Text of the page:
a "Concrete" armchair, reportedly the original, the one exhibited at Konstfack, Stockholm 1981.
Concrete and iron. Height 89,5 cm, width 49 cm, depth 57 cm, seat height 45,5 cm.
200 000 - 300 000 SEK
19 194 - 28 791 EUR
Janek Björklund (1949-1917), Qvartinge Antikhandel/FORM 1900
Reportedly, this is the very first "Concrete" chair that was first shown at Konstfack's exhibition for graduates in 1981. The model obtained the "Utmärkt Svensk Form" in 1983.
Exhibition catalogue for UNGA möbel FORMGIVARE : Utställning på Svenska Möbelmässan 3-7 feb 1982, sida 30.
FORM, Svenska Slöjdföreningens tidskrift, 1983, nr 3/4, see the chair illustrated p 92.
Monica Boman (ed), "Svenska Möbler 1890-1990", Signum, Lund 1991, see the chair illustrated from Anja Notini, "Made in Sweden", Wiken, p 434.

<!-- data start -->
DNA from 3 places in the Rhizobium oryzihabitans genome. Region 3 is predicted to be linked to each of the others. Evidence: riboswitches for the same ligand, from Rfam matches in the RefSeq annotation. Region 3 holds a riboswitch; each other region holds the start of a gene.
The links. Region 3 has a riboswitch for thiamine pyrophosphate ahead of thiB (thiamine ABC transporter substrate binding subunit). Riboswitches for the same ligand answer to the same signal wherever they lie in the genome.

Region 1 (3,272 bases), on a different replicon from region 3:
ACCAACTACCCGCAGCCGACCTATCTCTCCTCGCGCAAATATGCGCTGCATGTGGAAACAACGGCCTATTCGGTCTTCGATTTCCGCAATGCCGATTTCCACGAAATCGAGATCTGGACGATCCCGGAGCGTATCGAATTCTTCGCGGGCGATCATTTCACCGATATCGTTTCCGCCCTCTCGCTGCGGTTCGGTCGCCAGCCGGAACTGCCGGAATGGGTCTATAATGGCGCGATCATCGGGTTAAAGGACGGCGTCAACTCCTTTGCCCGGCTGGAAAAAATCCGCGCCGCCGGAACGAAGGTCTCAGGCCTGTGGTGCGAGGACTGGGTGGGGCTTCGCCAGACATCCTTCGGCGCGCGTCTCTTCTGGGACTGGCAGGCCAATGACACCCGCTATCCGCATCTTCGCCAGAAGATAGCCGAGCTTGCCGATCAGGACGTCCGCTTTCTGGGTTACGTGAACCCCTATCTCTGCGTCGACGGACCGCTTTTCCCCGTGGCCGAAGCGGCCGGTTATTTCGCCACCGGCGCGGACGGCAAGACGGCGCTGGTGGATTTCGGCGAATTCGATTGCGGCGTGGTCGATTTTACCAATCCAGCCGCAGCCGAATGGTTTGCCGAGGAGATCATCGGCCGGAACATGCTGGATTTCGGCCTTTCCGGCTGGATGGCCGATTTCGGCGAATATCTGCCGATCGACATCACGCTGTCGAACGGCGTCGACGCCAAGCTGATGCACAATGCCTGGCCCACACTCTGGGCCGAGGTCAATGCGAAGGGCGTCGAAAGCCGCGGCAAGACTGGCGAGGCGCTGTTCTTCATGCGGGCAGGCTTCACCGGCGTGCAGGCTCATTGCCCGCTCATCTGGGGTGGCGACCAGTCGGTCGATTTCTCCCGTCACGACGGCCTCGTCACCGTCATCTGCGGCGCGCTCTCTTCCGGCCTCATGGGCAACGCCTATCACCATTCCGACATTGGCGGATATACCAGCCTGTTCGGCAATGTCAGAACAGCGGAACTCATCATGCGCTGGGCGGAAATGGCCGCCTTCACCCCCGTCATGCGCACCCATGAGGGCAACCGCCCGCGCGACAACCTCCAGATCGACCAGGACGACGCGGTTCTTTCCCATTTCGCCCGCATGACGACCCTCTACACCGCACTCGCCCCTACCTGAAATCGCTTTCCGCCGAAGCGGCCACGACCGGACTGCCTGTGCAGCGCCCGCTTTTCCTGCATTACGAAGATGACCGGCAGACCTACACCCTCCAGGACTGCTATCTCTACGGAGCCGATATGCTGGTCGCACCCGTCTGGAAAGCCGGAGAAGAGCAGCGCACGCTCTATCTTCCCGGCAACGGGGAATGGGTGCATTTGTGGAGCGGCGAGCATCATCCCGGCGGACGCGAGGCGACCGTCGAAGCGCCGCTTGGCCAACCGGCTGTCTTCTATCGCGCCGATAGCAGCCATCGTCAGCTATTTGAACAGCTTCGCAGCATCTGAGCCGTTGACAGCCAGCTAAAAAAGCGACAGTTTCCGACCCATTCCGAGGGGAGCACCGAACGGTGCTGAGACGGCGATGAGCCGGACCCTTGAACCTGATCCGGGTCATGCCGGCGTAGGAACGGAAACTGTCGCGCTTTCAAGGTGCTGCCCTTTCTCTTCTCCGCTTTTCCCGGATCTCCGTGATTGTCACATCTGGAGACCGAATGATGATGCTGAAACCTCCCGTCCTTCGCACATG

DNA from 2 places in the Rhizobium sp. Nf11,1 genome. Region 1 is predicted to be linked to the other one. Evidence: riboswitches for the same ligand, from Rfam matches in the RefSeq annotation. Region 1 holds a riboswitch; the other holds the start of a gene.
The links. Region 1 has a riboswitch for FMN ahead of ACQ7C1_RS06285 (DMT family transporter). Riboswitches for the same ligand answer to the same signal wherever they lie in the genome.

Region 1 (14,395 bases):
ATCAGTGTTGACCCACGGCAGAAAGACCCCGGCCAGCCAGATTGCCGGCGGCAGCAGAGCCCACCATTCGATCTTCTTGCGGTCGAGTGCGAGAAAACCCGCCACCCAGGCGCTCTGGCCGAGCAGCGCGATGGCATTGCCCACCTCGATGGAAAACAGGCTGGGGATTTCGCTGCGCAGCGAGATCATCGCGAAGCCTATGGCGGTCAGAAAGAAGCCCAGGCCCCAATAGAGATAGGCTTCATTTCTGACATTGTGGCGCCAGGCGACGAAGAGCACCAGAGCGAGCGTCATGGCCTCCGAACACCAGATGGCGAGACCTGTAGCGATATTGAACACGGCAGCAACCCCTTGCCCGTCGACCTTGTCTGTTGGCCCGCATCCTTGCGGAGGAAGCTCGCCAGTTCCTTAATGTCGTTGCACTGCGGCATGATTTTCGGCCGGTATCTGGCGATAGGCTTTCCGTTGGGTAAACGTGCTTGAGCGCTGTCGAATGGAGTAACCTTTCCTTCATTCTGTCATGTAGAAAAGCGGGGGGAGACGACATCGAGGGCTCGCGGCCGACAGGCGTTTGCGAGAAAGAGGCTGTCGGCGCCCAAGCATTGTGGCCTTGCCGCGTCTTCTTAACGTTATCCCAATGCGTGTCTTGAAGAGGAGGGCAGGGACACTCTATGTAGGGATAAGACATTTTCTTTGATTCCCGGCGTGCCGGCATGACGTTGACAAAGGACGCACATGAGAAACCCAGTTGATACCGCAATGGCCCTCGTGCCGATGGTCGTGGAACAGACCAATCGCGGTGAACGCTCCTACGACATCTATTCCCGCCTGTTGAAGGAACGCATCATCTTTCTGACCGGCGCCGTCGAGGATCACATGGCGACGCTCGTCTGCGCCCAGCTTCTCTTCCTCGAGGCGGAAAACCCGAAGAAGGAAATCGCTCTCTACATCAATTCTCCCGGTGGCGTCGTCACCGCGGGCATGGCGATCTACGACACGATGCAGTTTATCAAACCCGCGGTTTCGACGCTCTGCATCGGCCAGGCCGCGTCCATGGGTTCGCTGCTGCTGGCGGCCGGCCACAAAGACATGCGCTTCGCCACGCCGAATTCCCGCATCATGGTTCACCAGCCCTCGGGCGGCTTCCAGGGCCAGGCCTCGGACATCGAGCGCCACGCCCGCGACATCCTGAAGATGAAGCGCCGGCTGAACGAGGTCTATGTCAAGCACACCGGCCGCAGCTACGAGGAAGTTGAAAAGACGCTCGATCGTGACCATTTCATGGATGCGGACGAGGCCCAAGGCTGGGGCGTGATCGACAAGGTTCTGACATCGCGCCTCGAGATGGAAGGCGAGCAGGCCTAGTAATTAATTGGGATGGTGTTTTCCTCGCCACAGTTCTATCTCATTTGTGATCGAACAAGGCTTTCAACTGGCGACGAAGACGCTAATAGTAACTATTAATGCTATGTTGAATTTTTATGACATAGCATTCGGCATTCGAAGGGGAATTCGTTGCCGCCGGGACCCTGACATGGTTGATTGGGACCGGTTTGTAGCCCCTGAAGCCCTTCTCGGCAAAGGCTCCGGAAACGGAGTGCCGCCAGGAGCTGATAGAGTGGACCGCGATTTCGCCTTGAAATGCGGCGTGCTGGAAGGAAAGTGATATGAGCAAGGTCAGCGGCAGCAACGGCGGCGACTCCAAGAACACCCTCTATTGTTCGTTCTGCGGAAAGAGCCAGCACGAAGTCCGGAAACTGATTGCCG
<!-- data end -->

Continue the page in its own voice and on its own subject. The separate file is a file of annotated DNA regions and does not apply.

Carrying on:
Post-Modernism became the prevalent style in the 1980's, both Internationally as well as in Sweden. However, that interior designer Jonas Bohlin decided to execute parts of his thesis project at Konstfack Stockholm in the spring of 1981 the way he did, was probably less of an reaction against the standards put up by the Swedish authorities. It was probably rather a result of his earlier experiences with casting in concrete that gave him the idea that this was something interesting to include in his installation called "Labyrintformel" (a formula for mazes).
The chair was later the same year shown at the Stockholm International Furniture and Design Fair where Sven Lundh of Källemo discovered it and much appreciated the innovative and conceptual about the chair.
Bohlin and Källemo began a cooperation. The chair was named Concrete and it was executed in a limited edition of 100 chairs of concrete and iron tubes and in an unlimited edition executed in wood and iron tubes.
Sven Lundh's idea of making furniture design in limited editions was a way of diminishing the limits between art and utilitarian works of art.
Viewing April 4th–8th at Berzelii Park 1 in Stockholm
Open: Mon–Fri 11AM–6PM, Sat–Sun 11AM–5PM
Sale: April 9th, start 3PM. Arsenalsgatan 2 in Stockholm